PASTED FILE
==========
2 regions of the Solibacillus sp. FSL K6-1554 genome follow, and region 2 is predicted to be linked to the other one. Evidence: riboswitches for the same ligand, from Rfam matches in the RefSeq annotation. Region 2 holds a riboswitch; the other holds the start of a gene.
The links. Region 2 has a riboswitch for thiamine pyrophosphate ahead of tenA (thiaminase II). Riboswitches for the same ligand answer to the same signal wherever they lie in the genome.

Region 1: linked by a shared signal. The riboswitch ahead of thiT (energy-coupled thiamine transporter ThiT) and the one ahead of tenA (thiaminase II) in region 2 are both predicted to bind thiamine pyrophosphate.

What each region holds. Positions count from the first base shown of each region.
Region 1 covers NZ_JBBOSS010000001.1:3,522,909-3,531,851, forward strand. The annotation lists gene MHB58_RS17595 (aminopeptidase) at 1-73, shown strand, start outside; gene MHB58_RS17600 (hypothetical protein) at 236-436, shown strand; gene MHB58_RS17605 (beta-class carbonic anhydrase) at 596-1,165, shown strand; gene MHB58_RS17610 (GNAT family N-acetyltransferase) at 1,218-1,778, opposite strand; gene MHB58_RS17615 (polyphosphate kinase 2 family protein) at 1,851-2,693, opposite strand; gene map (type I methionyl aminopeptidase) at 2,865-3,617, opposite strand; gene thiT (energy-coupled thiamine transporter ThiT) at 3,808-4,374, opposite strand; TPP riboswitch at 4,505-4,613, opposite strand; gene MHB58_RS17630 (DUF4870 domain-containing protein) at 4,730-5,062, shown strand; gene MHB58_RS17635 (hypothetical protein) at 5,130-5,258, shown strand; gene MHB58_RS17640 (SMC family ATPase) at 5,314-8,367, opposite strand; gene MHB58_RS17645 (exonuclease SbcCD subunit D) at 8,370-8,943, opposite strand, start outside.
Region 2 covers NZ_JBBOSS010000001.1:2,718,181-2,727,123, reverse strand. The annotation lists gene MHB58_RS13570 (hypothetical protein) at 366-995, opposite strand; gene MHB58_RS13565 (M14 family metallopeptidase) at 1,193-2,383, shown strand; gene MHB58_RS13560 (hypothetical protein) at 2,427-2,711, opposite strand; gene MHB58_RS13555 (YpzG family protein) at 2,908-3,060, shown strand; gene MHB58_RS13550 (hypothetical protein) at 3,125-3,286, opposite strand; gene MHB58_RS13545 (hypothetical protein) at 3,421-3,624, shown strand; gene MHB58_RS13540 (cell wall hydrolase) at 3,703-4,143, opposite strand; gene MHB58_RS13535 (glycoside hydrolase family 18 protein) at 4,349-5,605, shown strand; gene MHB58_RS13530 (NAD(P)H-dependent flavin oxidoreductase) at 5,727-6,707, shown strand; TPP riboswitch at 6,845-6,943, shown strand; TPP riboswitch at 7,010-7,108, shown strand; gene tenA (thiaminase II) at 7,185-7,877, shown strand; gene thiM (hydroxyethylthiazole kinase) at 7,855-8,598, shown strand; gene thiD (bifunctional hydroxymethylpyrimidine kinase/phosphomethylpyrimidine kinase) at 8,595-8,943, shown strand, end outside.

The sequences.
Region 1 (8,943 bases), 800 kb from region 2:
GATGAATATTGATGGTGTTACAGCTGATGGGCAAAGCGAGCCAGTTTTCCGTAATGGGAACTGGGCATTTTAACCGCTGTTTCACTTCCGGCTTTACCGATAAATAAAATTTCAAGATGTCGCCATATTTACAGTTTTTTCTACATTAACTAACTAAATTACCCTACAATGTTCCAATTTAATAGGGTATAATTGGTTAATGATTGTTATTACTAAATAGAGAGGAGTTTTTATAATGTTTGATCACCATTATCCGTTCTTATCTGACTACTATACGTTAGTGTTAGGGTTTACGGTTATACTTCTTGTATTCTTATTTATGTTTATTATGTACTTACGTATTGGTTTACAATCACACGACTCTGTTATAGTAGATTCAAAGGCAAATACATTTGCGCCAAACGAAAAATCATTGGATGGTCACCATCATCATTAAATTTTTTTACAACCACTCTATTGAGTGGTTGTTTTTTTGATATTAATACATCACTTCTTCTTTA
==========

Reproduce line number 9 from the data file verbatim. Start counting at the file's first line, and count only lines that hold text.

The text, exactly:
GATGAATATTGATGGTGTTACAGCTGATGGGCAAAGCGAGCCAGTTTTCCGTAATGGGAACTGGGCATTTTAACCGCTGTTTCACTTCCGGCTTTACCGATAAATAAAATTTCAAGATGTCGCCATATTTACAGTTTTTTCTACATTAACTAACTAAATTACCCTACAATGTTCCAATTTAATAGGGTATAATTGGTTAATGATTGTTATTACTAAATAGAGAGGAGTTTTTATAATGTTTGATCACCATTATCCGTTCTTATCTGACTACTATACGTTAGTGTTAGGGTTTACGGTTATACTTCTTGTATTCTTATTTATGTTTATTATGTACTTACGTATTGGTTTACAATCACACGACTCTGTTATAGTAGATTCAAAGGCAAATACATTTGCGCCAAACGAAAAATCATTGGATGGTCACCATCATCATTAAATTTTTTTACAACCACTCTATTGAGTGGTTGTTTTTTTGATATTAATACATCACTTCTTCTTTA